UCLA Dining continually strives to provide delicious, nutritious, and sustainable dishes for students within its dining halls. As part of this effort, Dining has begun to incorporate “bycatch fish” caught in overpopulated areas in order to add a larger variety to the menu, and to help the environment as well.
Shrimp, salmon, and tuna are some of the most popular fish in the United States, which makes them the target population for many companies. As a result, most other types of fish that are caught while fishing will be released back into the ocean, often injured or dead, which results in a large waste of food both for humans and wildlife. These unwanted fish are referred to as “bycatch fish.”
Dining, recognizing this issue, has begun to work with their regular suppliers in order to use bycatch fish. Al Ferrone, the Senior Director of Dining says their goal is to “identify fish that are underutilized and caught unintentionally” in order to use them, rather than fishermen “throwing them back in the ocean and wasting them.”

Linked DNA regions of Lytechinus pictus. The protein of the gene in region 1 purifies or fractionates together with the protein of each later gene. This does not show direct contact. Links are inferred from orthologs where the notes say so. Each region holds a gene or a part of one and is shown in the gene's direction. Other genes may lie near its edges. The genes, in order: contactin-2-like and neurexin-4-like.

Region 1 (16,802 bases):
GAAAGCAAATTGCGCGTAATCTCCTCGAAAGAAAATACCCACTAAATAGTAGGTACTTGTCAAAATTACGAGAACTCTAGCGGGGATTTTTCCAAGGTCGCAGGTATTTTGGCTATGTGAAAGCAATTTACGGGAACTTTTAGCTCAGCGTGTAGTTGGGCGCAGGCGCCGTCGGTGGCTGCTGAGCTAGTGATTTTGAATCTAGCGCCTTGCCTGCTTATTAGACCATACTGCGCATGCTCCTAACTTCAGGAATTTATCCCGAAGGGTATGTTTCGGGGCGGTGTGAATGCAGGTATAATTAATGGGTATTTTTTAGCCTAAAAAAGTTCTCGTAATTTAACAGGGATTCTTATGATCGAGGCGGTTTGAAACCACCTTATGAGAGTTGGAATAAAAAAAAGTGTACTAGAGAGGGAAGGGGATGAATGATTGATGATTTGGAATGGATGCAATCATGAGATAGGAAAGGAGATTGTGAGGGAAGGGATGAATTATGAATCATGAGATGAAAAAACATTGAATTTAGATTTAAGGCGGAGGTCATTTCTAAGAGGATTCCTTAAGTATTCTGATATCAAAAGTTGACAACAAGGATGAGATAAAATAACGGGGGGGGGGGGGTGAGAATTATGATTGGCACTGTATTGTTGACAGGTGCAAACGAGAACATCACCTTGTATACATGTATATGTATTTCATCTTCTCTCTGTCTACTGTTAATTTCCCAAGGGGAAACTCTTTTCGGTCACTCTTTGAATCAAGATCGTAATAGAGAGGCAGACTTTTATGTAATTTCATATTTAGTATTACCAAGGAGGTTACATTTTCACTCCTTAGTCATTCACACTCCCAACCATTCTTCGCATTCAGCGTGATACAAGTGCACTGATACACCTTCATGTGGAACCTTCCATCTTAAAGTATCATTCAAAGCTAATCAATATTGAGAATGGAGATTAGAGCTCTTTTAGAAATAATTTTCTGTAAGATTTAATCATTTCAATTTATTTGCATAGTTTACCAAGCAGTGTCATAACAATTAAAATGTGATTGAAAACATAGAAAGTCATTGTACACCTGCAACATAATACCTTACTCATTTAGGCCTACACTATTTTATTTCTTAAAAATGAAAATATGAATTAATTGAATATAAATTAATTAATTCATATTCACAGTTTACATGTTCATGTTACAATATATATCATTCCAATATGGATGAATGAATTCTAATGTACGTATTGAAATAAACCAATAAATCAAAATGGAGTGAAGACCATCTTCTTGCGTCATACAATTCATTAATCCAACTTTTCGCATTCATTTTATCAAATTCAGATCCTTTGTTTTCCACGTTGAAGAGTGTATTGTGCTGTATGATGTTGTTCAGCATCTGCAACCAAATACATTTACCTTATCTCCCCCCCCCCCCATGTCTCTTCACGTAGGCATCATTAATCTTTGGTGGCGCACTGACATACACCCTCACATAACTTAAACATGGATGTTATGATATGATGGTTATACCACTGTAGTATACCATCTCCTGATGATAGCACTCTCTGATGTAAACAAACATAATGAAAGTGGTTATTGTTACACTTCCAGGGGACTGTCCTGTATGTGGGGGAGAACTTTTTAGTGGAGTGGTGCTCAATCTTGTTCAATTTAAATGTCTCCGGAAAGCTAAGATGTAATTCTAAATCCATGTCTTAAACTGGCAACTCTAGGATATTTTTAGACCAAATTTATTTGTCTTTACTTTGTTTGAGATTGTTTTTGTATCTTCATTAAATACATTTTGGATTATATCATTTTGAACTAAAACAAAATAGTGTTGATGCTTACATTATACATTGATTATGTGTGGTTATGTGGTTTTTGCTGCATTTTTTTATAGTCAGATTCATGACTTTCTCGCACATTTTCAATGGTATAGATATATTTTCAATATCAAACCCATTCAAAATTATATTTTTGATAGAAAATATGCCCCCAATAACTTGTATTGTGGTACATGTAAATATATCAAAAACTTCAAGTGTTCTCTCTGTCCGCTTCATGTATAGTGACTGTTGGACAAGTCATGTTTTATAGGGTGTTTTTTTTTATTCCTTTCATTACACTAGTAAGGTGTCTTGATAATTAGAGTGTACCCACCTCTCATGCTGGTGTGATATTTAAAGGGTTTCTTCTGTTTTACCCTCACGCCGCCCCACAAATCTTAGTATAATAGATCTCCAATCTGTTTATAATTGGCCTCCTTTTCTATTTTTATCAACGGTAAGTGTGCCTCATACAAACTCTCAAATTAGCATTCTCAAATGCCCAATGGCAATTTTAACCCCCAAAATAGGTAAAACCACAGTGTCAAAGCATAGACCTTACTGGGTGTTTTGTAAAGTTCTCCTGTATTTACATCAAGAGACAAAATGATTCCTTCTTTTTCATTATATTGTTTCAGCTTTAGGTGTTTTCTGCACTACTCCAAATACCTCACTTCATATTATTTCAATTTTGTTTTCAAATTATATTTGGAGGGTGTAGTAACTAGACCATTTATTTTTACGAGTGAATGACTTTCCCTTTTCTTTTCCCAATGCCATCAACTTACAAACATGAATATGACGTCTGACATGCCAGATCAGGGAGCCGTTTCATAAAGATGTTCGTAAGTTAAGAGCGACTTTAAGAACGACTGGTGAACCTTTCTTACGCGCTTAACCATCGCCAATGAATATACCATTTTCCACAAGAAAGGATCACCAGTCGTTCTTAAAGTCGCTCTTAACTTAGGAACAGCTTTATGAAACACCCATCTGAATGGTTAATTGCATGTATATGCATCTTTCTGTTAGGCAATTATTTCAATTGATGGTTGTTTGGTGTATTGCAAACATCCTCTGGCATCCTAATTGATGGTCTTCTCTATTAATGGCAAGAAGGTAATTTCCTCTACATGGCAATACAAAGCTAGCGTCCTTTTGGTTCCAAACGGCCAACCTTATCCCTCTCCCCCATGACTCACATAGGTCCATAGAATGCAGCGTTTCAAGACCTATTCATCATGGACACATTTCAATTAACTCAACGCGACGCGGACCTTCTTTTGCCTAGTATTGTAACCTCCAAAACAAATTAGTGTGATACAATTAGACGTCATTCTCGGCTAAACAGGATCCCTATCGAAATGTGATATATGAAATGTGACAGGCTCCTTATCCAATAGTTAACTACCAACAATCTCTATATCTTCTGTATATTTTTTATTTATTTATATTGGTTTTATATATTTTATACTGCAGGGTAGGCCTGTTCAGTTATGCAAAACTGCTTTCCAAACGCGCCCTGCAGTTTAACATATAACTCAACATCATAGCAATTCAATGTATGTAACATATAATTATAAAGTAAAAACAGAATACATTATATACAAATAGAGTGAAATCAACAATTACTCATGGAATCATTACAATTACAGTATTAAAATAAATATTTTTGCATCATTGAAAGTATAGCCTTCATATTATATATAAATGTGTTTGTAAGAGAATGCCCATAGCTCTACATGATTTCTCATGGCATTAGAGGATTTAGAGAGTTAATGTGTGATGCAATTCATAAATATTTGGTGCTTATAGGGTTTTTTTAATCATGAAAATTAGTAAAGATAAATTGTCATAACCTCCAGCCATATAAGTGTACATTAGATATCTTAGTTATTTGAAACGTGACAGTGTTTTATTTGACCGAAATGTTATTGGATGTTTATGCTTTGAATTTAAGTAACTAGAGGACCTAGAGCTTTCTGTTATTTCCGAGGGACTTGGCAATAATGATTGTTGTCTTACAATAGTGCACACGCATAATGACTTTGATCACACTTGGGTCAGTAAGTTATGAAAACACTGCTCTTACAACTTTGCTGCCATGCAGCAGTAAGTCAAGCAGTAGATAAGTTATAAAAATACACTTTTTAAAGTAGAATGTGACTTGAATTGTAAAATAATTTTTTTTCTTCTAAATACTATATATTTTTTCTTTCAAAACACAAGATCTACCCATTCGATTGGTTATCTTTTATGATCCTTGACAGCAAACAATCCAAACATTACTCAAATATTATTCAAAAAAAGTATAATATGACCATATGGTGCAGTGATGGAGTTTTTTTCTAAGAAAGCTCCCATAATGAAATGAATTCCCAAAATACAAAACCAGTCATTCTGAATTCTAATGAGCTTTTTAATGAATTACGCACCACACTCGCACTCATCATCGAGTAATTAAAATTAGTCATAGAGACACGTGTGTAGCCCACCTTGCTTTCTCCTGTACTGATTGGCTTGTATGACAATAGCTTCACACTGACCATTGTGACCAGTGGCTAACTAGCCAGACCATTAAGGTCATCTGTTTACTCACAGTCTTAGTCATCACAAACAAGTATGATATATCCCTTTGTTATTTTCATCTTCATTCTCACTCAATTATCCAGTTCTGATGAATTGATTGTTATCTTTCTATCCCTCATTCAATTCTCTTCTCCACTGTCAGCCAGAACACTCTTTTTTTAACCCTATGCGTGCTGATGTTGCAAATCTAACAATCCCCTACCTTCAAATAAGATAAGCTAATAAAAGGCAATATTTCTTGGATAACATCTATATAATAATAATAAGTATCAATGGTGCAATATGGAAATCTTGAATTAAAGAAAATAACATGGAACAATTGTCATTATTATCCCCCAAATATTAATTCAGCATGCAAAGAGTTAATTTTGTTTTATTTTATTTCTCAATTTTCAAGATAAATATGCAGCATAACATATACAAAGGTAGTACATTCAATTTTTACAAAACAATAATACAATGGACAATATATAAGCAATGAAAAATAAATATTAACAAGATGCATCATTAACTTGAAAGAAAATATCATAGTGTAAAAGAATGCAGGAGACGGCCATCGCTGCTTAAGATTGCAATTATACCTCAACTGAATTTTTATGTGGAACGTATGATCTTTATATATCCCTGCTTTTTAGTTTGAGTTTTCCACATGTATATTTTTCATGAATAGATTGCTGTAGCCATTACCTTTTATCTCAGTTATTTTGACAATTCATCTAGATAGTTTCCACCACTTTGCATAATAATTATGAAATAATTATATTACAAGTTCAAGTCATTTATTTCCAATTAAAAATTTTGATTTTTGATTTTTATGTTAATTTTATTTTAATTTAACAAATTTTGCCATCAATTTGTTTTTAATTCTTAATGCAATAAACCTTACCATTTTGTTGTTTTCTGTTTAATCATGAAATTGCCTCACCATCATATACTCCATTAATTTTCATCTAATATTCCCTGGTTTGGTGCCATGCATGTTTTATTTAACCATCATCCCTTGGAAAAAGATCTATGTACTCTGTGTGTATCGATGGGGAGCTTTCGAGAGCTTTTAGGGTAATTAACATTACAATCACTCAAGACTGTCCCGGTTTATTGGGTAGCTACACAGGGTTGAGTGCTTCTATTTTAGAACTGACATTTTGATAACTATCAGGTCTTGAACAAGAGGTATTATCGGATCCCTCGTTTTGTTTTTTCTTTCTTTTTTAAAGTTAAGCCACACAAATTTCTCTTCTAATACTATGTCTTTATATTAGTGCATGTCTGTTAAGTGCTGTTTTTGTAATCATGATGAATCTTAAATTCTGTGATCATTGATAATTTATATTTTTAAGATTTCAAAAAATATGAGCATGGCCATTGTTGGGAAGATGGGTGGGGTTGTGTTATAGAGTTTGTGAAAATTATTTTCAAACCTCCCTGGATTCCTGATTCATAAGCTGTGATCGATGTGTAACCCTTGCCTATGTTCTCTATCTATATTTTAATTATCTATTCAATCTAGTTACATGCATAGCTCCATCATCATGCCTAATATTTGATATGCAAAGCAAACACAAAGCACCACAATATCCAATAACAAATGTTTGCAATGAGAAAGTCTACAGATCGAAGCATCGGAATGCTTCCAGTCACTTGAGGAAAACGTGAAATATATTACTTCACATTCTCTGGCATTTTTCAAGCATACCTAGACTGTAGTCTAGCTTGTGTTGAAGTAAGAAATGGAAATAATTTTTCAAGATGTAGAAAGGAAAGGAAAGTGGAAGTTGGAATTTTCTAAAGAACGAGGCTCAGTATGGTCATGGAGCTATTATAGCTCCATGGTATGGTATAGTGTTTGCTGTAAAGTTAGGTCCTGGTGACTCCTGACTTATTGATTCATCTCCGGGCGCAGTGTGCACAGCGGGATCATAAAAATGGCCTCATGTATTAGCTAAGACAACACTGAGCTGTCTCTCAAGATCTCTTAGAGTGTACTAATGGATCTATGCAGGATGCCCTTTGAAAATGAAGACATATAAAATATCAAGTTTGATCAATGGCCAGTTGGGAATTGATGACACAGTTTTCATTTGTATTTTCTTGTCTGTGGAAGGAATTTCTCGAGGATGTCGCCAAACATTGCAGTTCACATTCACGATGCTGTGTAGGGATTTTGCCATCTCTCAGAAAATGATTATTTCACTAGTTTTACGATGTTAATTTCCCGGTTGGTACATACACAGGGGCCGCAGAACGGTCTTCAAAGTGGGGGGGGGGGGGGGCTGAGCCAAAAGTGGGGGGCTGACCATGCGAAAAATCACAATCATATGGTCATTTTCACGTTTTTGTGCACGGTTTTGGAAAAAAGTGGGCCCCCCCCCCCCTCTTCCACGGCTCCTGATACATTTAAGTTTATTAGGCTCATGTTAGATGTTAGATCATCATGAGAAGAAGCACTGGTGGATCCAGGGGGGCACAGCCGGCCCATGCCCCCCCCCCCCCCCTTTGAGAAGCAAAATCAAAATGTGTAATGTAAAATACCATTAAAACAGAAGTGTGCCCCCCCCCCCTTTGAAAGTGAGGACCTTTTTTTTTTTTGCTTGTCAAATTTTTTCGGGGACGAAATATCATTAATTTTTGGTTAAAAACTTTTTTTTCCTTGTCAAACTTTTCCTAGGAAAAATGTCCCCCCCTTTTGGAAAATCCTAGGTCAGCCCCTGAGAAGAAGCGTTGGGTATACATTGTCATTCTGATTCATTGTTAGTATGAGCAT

Specifically, Ferrone says Dining is looking at fish like lionfish, which, due to overpopulation, have been eating all of the coral off of the Gulf Coast; as well as catfish which have, by a similar issue, been eating all of the crustaceans off the coast of Maryland. While Dining typically likes to source their ingredients locally, when it comes to ingredients like the fish above, they don’t mind getting food from around the United States as long as it’s helping the environment.
Adding a variety of fish to dishes isn’t just good news for the environment, but for students as well. Fish contain protein and fatty acids needed to keep your body healthy and are correlated with improved heart health and long-term overall health benefits.
To catch these fresh fish dishes, students should keep an eye out on the Dining menus. The fish will fluctuate depending on when they’re caught, but students can expect more fish in a larger variety within their Dining halls. In addition, UCLA can look forward to a growth in variety of dishes offered as Dining continues to look for delicious and healthy products that help the environment.
Photo: Depicted above is a lionfish, one of the many fish Dining plans to use in their new dishes.
Aurora Finley is an undergraduate student at UCLA majoring in English. Along with blogging for the UCLA Healthy Campus Initiative, she is the Sexperts Executive Director for the 2017-18 academic year. She is also a regular volunteer for UCLA’s Habitat for Humanity chapter and blogs for the online UCLA Odyssey community.